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Russia evacuates 2 villages in Siberia because of wildfires

August 8, 2021 GMT
A firefighter stands at the scene of forest fire near Kyuyorelyakh village at Gorny Ulus area west of Yakutsk, in Russia, Saturday, Aug. 7, 2021. Wildfires in Russia's vast Siberia region endangered a dozen villages Saturday and prompted authorities to evacuate some residents. (AP Photo/Ivan Nikiforov)
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A firefighter stands at the scene of forest fire near Kyuyorelyakh village at Gorny Ulus area west of Yakutsk, in Russia, Saturday, Aug. 7, 2021. Wildfires in Russia's vast Siberia region endangered a dozen villages Saturday and prompted authorities to evacuate some residents. (AP Photo/Ivan Nikiforov)
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A firefighter stands at the scene of forest fire near Kyuyorelyakh village at Gorny Ulus area west of Yakutsk, in Russia, Saturday, Aug. 7, 2021. Wildfires in Russia's vast Siberia region endangered a dozen villages Saturday and prompted authorities to evacuate some residents. (AP Photo/Ivan Nikiforov)

MOSCOW (AP) — Russian authorities started to evacuate two villages in a vast region of Siberia where 155 active forest fires burned Sunday.

A dozen villages in northeastern Siberia’s Sakha-Yakutia republic were threatened by the fires, according to the regional task force dealing with the emergency. Local authorities were moving the residents of two villages, Kalvitsa and Kharyyalakh, to other inhabited areas as crews totaling 3,600 people worked to contain about half of the blazes.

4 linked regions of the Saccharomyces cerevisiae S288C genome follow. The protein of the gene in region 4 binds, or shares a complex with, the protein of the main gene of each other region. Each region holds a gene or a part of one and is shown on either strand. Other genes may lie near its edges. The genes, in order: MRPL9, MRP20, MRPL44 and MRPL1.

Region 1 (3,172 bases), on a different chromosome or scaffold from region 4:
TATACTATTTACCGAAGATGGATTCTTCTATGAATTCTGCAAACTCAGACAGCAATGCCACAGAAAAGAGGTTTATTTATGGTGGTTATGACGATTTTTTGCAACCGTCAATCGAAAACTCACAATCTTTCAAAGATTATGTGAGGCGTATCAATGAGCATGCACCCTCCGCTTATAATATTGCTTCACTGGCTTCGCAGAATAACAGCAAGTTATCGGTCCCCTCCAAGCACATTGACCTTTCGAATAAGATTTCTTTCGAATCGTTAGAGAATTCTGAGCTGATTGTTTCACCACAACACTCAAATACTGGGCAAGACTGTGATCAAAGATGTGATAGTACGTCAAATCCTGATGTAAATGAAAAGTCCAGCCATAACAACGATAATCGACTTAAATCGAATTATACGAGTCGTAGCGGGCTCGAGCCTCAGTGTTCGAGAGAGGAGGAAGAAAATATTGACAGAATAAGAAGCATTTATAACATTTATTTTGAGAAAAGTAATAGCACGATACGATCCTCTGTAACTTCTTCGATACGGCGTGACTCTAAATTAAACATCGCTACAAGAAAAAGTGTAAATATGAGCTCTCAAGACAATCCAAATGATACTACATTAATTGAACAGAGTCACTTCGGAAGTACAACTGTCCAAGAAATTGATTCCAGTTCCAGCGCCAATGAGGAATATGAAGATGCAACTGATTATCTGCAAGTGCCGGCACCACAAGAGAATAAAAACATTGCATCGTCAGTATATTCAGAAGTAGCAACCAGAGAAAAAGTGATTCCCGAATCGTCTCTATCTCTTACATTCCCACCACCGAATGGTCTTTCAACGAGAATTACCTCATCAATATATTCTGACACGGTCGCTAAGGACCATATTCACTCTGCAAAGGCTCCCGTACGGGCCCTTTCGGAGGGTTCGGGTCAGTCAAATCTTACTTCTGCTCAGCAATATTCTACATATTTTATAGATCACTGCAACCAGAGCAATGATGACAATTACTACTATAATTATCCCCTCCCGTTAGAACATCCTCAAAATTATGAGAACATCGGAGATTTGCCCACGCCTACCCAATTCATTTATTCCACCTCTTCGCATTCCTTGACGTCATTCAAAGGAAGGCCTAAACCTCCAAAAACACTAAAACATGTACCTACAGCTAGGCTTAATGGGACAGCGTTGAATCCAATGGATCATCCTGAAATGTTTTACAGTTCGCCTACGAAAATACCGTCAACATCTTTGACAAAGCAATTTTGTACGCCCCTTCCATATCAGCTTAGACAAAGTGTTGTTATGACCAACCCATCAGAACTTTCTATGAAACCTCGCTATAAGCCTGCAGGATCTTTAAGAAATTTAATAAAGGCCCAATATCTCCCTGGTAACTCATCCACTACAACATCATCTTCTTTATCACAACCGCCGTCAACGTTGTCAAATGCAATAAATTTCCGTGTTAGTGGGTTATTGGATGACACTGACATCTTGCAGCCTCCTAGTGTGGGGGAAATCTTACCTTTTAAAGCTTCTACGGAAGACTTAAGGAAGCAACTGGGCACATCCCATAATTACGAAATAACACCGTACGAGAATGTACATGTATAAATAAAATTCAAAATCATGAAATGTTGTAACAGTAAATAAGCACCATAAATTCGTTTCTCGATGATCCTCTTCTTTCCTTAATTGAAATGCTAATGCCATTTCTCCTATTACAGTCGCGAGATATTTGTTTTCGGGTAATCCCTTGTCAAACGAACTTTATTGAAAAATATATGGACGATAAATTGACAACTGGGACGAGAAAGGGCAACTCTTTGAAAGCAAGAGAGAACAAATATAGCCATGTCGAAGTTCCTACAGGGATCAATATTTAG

On Saturday, flames destroyed 31 houses and eight maintenance buildings in another village, Byas-Kuel, and about 400 residents were evacuated, local officials said.

Yakutia governor Aysen Nikolayev ordered officials to clear fire trails around the endangered settlements of dead wood and fallen trees. Yakutia’s government website had stated earlier that Nikolayev had a deforestation of areas around the endangered villages, but his spokespeople said it was a mistake and there has been no such order.

In recent years, Russia has recorded high temperatures that many scientists regard as a result of climate change. The hot weather coupled with the neglect of fire safety rules has caused a growing number of fires.

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Experts also blame the worsening fire situation on a 2007 decision to disband a federal aviation network that spotted and combatted wildfires. The network’s assets were transferred to regional authorities, a much-criticized move that led to the fire-spotting force’s rapid decline.

The forests that cover huge areas of Russia make identifying new fires a challenge.

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